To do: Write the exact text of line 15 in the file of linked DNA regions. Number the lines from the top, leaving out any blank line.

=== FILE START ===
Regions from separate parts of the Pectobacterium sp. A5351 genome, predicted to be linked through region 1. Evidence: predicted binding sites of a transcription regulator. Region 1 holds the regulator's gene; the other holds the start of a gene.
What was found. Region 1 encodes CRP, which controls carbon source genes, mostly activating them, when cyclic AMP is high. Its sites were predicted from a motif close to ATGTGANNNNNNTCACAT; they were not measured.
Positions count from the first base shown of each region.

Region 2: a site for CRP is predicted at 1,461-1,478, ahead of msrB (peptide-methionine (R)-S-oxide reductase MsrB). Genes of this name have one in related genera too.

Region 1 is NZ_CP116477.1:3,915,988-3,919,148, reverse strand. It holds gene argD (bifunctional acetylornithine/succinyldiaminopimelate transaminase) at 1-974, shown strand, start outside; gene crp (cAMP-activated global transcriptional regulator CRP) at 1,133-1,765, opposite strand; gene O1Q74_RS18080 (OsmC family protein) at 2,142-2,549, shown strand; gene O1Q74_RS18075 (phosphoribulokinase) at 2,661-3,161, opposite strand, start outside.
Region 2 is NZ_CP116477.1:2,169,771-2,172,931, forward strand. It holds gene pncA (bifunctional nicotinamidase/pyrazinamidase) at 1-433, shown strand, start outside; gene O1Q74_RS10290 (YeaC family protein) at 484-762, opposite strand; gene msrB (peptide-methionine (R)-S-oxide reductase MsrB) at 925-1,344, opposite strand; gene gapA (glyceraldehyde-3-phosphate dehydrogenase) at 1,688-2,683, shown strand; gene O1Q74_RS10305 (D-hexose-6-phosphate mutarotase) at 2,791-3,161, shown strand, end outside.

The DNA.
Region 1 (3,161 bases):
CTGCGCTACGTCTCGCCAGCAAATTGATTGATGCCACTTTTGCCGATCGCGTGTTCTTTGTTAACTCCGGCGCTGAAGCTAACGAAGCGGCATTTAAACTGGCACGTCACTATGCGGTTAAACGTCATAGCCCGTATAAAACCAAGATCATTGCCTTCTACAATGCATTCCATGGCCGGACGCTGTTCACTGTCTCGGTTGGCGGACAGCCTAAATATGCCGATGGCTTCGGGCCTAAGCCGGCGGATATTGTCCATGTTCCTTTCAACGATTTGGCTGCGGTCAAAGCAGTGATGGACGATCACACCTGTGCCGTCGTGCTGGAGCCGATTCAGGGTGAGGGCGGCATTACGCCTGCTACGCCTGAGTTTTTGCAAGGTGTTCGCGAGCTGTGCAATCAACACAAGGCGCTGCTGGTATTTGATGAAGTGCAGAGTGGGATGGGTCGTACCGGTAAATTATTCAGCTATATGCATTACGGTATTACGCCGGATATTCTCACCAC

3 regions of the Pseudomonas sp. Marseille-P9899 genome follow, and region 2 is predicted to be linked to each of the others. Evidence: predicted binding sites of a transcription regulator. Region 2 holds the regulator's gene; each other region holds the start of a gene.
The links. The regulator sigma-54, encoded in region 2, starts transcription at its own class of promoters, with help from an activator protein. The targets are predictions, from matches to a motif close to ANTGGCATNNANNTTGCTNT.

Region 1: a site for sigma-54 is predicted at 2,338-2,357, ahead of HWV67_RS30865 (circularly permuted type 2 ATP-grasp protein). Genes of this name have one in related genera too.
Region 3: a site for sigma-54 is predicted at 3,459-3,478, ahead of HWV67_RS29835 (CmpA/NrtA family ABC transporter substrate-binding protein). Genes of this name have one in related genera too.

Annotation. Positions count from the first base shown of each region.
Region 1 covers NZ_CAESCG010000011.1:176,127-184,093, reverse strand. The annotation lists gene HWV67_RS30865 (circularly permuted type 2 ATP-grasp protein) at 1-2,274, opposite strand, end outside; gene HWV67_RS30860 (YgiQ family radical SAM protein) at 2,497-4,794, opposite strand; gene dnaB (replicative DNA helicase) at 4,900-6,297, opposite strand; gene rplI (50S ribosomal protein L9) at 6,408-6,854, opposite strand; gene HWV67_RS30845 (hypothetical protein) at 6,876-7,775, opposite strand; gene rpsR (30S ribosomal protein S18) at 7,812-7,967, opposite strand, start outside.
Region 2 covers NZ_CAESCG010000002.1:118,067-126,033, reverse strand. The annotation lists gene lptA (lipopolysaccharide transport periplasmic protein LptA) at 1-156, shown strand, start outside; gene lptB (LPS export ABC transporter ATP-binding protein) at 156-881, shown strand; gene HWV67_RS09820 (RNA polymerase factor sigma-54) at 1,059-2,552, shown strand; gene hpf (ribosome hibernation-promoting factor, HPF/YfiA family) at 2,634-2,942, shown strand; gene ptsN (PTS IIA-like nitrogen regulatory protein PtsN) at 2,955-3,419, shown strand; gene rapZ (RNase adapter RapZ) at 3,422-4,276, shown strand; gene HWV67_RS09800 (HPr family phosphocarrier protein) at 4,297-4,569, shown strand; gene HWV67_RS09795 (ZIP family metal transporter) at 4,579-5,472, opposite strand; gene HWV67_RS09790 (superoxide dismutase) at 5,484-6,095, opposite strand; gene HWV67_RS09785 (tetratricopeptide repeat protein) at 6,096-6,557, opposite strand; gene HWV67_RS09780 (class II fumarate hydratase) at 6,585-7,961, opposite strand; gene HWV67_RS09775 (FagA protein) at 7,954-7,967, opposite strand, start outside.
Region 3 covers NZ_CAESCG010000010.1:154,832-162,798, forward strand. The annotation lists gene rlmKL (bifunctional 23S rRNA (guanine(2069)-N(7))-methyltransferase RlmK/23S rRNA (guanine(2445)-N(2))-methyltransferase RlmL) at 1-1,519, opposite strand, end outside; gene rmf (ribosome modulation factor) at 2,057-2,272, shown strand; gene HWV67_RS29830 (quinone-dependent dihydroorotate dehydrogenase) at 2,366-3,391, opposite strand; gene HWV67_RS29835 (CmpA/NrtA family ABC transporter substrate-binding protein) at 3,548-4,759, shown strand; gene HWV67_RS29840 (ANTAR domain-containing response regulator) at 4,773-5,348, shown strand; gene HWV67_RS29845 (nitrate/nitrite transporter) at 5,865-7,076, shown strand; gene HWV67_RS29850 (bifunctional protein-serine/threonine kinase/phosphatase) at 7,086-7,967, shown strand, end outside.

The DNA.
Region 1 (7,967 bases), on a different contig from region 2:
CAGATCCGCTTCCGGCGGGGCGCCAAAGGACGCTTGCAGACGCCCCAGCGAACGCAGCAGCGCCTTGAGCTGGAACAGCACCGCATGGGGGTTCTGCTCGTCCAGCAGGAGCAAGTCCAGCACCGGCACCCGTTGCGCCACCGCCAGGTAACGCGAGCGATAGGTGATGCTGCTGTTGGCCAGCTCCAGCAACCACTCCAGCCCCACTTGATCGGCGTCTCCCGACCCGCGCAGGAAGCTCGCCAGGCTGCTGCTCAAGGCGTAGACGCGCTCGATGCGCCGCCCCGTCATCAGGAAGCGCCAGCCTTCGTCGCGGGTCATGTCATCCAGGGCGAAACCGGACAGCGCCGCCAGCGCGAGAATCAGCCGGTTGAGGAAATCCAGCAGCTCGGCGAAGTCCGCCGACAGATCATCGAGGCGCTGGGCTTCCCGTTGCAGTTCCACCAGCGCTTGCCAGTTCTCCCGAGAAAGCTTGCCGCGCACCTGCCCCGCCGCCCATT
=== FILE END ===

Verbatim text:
Region 1 covers NZ_CAESCG010000011.1:176,127-184,093, reverse strand. The annotation lists gene HWV67_RS30865 (circularly permuted type 2 ATP-grasp protein) at 1-2,274, opposite strand, end outside; gene HWV67_RS30860 (YgiQ family radical SAM protein) at 2,497-4,794, opposite strand; gene dnaB (replicative DNA helicase) at 4,900-6,297, opposite strand; gene rplI (50S ribosomal protein L9) at 6,408-6,854, opposite strand; gene HWV67_RS30845 (hypothetical protein) at 6,876-7,775, opposite strand; gene rpsR (30S ribosomal protein S18) at 7,812-7,967, opposite strand, start outside.